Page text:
The Science of God – The Twelve Principles of Perfection
This book defines God as perfection, and discusses the 12 attributes that constitute perfection. These 12 attributes are consistent, complete, simple, parsimonious, necessary, sufficient, empirical, rational, operational, instrumental, stable, and novel. They divide into six pairs of antinomies, called knowledge, beauty, renunciation, power, wealth, and heroism. Thus, the search of God is the search for perfection. It exists partially in everything, it exists more completely in things that are more perfect, and it exists completely only in one person—God. This is then the basis on which we can scientifically study God’s nature; it is the study of perfection—What makes something perfect? What is missing in imperfection? Why are there tradeoffs in creating perfection? And what is that thing which is completely devoid of all the tradeoffs of perfection?
I’m currently working on a six-part book series, on the Six Systems of Vedic Philosophy. I thought of this “Unity Project” a few years ago, for several reasons:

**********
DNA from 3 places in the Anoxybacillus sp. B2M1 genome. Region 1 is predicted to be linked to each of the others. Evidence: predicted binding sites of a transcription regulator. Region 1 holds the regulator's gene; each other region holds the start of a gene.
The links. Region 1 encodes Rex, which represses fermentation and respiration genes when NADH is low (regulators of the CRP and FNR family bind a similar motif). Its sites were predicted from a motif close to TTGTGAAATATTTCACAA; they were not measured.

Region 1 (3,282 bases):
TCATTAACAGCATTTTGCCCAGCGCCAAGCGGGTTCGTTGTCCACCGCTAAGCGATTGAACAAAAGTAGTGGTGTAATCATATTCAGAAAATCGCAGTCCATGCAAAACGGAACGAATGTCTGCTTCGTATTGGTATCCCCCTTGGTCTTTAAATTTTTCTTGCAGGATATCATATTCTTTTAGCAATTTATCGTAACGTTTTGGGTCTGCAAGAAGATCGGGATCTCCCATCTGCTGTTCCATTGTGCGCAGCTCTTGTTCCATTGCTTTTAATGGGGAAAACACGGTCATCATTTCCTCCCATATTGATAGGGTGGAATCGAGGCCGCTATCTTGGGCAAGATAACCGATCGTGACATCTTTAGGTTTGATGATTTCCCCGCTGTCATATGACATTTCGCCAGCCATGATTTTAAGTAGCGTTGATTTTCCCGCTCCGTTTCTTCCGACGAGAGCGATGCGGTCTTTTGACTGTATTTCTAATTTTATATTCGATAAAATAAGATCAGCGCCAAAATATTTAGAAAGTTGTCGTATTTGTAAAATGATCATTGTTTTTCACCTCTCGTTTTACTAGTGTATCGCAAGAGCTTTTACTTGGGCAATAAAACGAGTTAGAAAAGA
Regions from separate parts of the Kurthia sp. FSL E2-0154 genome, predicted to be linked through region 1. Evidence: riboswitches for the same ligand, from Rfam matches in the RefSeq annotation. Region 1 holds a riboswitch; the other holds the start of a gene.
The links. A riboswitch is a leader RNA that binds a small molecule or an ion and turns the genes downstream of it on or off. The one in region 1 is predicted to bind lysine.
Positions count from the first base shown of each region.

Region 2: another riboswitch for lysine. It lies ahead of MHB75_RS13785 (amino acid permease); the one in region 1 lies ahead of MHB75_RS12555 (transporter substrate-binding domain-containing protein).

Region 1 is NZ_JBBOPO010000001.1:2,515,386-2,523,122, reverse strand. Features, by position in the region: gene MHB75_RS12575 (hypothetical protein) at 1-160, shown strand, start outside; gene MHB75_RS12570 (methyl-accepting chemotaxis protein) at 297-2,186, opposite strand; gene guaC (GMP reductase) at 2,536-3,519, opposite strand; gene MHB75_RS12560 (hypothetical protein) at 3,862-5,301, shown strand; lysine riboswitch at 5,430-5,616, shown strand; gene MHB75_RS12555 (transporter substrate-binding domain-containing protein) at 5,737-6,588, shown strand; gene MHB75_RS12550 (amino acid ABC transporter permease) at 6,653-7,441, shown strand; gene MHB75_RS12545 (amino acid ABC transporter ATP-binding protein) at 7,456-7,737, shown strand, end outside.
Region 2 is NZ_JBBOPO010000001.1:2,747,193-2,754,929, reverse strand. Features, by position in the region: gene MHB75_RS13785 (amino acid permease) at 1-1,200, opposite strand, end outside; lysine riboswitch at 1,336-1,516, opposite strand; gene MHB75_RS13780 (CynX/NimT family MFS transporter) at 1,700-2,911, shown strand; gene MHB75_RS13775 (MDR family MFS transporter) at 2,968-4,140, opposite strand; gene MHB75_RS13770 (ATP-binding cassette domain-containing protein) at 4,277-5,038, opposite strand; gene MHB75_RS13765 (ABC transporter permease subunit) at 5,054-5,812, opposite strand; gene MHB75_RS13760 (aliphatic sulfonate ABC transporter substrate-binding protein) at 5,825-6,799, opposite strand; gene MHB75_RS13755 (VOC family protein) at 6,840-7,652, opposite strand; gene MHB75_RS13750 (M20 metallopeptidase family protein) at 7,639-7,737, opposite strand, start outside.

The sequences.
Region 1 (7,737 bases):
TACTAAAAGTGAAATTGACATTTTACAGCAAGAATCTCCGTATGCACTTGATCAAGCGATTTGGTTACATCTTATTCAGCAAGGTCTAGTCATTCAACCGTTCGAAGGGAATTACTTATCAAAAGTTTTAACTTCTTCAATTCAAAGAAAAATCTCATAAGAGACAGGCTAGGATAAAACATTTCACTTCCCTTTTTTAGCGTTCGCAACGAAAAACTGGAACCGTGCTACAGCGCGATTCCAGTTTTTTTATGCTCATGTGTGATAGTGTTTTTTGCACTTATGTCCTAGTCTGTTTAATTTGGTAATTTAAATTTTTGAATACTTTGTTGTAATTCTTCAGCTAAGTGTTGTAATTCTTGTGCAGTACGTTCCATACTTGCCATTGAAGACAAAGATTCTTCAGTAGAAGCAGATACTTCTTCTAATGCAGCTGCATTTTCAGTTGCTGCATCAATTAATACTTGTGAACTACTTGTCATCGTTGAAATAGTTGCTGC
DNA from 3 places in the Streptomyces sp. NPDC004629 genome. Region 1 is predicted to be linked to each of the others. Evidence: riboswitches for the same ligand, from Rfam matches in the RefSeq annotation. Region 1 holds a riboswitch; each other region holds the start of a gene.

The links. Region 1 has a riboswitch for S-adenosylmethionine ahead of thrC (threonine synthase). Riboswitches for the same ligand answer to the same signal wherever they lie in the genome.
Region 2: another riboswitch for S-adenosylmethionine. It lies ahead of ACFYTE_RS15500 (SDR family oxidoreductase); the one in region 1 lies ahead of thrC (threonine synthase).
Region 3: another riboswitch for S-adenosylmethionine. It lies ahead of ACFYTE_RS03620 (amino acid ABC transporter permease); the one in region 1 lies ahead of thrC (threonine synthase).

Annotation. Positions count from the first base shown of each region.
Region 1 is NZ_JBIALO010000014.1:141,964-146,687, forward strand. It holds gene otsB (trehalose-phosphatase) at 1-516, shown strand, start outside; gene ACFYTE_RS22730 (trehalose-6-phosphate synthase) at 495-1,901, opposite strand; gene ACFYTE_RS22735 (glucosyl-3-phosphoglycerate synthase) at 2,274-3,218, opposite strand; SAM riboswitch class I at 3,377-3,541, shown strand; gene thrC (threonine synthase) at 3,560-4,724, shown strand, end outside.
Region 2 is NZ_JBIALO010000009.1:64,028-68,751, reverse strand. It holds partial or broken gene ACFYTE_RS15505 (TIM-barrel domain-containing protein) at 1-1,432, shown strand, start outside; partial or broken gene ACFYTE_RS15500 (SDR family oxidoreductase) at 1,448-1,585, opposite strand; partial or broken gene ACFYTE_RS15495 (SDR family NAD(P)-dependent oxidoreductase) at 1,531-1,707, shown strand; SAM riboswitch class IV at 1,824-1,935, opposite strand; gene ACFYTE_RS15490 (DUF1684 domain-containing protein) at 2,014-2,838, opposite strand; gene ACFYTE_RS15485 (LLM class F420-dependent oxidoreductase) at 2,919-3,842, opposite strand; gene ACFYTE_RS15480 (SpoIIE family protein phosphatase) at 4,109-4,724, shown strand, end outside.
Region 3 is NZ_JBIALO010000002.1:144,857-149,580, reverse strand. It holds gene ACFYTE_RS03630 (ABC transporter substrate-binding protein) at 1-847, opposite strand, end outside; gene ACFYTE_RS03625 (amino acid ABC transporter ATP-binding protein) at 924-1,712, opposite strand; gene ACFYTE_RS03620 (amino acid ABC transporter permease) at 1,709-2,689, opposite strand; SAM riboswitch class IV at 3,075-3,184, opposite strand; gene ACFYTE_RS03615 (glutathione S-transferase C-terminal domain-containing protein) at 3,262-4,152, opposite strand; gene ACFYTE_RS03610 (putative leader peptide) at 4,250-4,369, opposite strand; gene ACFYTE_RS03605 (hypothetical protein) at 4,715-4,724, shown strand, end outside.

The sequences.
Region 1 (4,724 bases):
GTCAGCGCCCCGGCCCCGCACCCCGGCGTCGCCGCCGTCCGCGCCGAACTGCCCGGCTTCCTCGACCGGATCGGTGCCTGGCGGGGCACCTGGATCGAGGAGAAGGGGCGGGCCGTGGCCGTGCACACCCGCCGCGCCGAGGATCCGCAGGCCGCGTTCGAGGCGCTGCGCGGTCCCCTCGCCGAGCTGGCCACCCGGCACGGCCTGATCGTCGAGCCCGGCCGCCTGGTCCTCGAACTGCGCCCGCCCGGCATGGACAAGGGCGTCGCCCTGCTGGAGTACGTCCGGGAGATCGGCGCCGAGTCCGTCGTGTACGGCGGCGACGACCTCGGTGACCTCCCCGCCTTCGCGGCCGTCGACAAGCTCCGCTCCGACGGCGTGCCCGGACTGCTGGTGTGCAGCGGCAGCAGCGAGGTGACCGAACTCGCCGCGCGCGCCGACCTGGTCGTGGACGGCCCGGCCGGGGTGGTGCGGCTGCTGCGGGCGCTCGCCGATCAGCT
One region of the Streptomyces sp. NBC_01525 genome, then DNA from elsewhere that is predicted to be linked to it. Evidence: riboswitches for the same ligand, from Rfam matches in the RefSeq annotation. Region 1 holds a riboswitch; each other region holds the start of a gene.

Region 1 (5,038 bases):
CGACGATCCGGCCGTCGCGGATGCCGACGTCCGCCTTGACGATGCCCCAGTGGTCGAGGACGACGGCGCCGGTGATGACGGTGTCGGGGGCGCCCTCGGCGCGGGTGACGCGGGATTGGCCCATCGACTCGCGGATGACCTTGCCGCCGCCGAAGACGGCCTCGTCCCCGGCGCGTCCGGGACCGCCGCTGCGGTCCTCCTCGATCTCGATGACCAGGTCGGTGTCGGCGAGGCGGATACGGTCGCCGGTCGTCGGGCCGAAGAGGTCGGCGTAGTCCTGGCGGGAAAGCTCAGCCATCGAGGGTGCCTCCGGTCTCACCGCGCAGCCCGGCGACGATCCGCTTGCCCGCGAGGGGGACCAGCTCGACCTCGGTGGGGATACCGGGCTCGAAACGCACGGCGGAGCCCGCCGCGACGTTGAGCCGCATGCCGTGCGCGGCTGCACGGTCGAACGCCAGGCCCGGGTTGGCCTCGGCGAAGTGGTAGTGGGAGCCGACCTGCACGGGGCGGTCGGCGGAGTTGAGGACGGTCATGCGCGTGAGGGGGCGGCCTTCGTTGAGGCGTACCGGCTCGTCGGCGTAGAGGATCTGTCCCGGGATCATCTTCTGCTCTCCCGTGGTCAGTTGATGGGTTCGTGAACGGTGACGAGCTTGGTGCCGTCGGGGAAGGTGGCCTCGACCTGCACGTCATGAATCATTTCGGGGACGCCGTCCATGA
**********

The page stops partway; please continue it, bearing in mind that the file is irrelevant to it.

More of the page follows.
- There is widespread misconception about Vedic philosophy that it comprises many “incompatible” doctrines. The truth is that all the doctrines are compatible, but they present the same philosophy from different vantage points. Understanding these vantage points is important to grasp the nuanced meanings of Vedic philosophy.
- Much damage to the understanding of Vedic philosophy has been done by reckless and incorrect commentaries. This is partly because each commentator focuses on the narrow picture in one book, ignoring the bigger picture. It is also because the varied systems have historically been taught in different subgroups, thus creating an imagined incompatiblity.
- An understanding of how Vedic philosophy can lead to an alternative science can only be gleaned if we understand its radical ideas about the nature of matter, science, language, concepts, and logic. As I have presented this understanding in my earlier books, people question the source of these ideas; the source lies in the Six Systems of Philosophy.